Gabriel Ernesto Abad Fernández, head of college at United World College (UWC) Dilijan looks back at 2020 from the lens of a diverse IB World School in the heart of Eurasia. The college supported more than 200 students, while educators managed the impact of both COVID-19 (Coronavirus) and a war in Nagorno-Karabakh taking place less than 400 km (250 miles) from students. Ensuring student safety and working closely with families became a priority on two fronts.
At United World College (UWC) Dilijan, we had great expectations for 2020. Early in the year, we were preparing to celebrate the college’s five-year anniversary. I believe this milestone is a great achievement for the first international boarding school in Armenia. We had a lot to do and a lot to celebrate. Our anniversary fundraising campaign marked our first attempt to secure five million dollars in multi-year pledges. These funds enable us to ensure true geographic, social, economic and cultural diversity among our students. This ideal is a cornerstone of the UWC international educational movement to which UWC Dilijan belongs as one of its 18 schools.
Dilijan rests at a crossroads of Europe and Asia along the ancient Silk Route. Centered in the Middle East and Russia, it holds historic significance as a place of peace and harmony which inspired the international community in ancient times. We are also the first international school in this post-Soviet space and our founders, Ruben Vardanyan and Veronika Zonabend, believed our location could play an important role in delivering the UWC mission when they established the college six years ago.
“Our aim was to demonstrate and solidarity and it became a real celebration of the UWC Dilijan spirit”.
We have over 220 students of 80 nationalities in grades 11 and 12 studying the Diploma Programme (DP). We are also proud that our first cohort of alumni were graduating from universities in 2020, demonstrating the impact of our mission in action.
The impact of COVID-19
Like everybody around the world, we were hit with the news of the pandemic and in mid-March, having organized an impromptu graduation, all the staff joined in an effort to dispatch our students safely back to their families. Around 25 students had to remain on campus as they could not join their families either because of political or health situations in their own countries or due to other circumstances.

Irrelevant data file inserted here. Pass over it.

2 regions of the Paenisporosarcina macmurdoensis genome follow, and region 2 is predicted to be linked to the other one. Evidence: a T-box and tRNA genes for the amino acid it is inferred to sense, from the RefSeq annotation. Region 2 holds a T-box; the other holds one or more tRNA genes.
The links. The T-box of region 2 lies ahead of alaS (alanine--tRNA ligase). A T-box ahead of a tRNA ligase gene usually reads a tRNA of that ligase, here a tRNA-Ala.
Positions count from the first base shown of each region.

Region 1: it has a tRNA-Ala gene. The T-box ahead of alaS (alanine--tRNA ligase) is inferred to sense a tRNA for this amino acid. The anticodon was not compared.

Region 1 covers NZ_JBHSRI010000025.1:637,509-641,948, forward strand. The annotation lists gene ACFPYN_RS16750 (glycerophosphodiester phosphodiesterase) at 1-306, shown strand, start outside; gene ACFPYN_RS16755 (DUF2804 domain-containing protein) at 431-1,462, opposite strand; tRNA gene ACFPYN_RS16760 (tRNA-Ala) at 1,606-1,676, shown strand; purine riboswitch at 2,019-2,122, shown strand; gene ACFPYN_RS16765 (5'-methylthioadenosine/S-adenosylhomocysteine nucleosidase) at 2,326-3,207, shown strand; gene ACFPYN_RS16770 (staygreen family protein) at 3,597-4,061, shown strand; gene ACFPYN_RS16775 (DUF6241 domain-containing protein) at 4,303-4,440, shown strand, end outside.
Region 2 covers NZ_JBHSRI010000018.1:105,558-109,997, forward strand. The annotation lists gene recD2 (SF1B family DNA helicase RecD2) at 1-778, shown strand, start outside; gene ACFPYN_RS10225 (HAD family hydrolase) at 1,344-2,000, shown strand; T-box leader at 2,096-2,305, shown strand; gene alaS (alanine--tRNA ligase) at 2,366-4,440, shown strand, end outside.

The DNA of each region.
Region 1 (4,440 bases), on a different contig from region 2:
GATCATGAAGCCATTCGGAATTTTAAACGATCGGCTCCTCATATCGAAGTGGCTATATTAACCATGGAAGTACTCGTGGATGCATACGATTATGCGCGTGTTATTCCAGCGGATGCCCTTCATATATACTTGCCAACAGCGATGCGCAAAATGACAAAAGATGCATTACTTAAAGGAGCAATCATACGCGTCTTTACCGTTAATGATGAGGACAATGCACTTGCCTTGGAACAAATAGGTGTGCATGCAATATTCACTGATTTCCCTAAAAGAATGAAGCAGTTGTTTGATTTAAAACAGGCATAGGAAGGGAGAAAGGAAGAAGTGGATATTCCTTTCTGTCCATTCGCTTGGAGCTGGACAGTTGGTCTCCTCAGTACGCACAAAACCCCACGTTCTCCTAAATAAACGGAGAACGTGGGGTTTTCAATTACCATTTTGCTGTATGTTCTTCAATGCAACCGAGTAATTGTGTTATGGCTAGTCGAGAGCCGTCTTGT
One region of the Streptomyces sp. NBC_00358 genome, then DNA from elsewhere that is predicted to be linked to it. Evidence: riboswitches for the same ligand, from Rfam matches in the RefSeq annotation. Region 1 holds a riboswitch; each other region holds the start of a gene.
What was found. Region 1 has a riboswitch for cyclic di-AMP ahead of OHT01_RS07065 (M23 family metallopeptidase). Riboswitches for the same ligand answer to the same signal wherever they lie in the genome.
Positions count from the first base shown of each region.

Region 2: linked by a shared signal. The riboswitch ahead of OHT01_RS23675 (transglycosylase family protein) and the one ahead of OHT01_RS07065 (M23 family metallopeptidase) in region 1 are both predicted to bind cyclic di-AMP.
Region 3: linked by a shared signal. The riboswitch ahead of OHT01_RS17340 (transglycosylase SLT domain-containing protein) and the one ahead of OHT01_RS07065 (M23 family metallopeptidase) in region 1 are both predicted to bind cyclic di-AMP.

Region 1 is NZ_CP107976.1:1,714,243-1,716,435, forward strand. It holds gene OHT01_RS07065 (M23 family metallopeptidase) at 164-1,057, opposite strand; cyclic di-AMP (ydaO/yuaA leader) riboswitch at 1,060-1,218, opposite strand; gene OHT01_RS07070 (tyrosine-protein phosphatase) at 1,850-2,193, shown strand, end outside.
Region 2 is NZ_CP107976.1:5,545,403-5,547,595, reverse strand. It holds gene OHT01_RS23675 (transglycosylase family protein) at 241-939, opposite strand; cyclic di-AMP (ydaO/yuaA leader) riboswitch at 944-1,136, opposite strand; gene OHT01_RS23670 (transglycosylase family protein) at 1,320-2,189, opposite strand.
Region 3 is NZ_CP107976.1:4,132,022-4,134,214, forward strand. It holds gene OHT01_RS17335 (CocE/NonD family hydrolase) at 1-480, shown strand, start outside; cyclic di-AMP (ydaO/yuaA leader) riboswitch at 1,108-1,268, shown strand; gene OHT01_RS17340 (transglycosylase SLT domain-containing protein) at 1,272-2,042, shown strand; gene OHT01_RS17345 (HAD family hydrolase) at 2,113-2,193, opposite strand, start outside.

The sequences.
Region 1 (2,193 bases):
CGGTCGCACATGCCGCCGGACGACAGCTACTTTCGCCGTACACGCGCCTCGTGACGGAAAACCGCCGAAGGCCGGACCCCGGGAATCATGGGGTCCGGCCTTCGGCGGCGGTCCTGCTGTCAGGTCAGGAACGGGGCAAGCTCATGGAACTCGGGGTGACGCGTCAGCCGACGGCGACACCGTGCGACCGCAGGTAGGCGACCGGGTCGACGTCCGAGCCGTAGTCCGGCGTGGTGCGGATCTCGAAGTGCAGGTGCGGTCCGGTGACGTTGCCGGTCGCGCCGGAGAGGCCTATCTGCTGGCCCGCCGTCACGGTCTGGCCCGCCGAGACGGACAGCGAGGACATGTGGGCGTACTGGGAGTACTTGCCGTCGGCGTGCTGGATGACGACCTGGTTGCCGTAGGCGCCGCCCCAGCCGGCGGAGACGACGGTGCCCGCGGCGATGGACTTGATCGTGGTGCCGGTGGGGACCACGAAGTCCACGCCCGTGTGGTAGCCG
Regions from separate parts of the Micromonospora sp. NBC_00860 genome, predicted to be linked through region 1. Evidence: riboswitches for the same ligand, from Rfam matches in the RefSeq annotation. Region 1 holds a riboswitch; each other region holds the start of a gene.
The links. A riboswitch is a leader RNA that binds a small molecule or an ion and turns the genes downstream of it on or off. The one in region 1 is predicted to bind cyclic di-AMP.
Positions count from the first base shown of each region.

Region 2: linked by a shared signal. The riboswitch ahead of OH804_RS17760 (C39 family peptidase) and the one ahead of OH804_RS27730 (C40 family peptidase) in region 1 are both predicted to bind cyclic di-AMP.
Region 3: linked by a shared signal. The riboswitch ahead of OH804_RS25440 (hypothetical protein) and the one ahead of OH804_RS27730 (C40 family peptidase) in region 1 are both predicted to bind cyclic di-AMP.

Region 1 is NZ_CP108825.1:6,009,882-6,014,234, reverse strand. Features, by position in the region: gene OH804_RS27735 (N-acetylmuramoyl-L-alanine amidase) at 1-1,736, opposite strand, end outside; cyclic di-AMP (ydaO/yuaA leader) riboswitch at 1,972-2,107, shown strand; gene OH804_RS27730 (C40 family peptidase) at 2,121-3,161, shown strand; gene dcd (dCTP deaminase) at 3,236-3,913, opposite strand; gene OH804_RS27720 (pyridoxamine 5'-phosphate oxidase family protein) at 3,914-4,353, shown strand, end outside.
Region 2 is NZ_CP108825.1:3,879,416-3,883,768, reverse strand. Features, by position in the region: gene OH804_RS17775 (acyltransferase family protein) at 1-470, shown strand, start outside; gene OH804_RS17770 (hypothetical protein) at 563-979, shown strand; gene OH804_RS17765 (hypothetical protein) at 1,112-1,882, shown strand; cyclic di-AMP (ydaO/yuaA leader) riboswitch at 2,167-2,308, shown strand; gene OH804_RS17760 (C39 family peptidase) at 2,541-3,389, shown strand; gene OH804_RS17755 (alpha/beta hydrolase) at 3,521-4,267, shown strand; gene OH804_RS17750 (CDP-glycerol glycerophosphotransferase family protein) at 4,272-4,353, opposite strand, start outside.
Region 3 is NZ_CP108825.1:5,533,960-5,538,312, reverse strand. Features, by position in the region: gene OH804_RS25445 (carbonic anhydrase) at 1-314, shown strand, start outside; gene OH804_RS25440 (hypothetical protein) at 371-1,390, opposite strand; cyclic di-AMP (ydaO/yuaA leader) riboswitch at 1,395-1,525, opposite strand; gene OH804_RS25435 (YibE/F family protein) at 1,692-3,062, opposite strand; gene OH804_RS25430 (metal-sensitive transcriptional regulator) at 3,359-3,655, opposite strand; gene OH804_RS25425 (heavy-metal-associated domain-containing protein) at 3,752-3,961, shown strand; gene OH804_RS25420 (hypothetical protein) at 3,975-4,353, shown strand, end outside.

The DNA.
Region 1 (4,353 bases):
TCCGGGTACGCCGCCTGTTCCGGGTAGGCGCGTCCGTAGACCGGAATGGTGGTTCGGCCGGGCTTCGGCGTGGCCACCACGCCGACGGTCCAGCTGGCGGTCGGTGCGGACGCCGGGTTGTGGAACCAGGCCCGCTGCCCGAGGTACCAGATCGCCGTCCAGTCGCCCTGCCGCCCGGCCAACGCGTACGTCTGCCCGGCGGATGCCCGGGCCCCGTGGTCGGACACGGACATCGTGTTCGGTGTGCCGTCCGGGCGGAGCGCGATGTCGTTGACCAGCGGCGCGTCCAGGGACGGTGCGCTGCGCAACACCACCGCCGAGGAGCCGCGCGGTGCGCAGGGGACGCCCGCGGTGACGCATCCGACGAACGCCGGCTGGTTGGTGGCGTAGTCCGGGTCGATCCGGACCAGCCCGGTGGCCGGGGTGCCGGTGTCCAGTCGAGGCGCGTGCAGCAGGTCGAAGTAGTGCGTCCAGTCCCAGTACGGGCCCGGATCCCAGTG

With safe departures under control, we concentrated on putting systems in place for our beautiful and spacious campus to be an exemplar of good practice in relation to COVID-19 (Coronavirus). We also had to regroup and upscale online teaching to be able to continue classes online and ensure that students could graduate and be accepted to universities.
Having students in a variety of circumstances, we had to be mindful that they sometimes had to resort to extreme solutions to find stable internet connection or a quiet place to study. Nevertheless, by mid-April we were settled in the new learning and teaching routine, while working out potential scenarios for the future of our young school.
As a truly international school in Armenia without expat community families to rely on for admissions, there was a threat that all the work we had done in advancing our school and establishing it as a player in international education in the region and globally would slip away.
Starting a new school year
The question was, would we have students in September? Who would want to send children here with the pandemic raging around the world? How do we cope if families requested a refund of fees or decided not to send their students back, even if we opened in September?
UWC schools and colleges, which have a unified admissions process, joined forces to evaluate the feasibility of facilitating students at sister schools closer to their home countries, and we started putting a plan in place to maintain engagement with our parent and student community via a series of weekly town hall meetings starting from April 14: one with the participation of our epidemiologist-parent and board members outlining the options, one on university admissions, one on emotional aspects of dealing with the situation etc. We also decided to issue our newsletters every two weeks instead of every month to make sure that our parents and wider community saw that we were persevering and doing everything we could to continue having their trust in the college and its leadership.
This was also the time for our 2020/21 applicants to confirm their applications and our communications campaign was targeted at maintaining their interest in the school. An important aspect of this work involved getting the support of the Ministry of Health and Ministry of Foreign Affairs in Armenia to validate that the campus was COVID-ready and that visas for our students would be issued even if the country was closed. We did not know at that stage if there would be flights to bring our students to Yerevan, Armenia.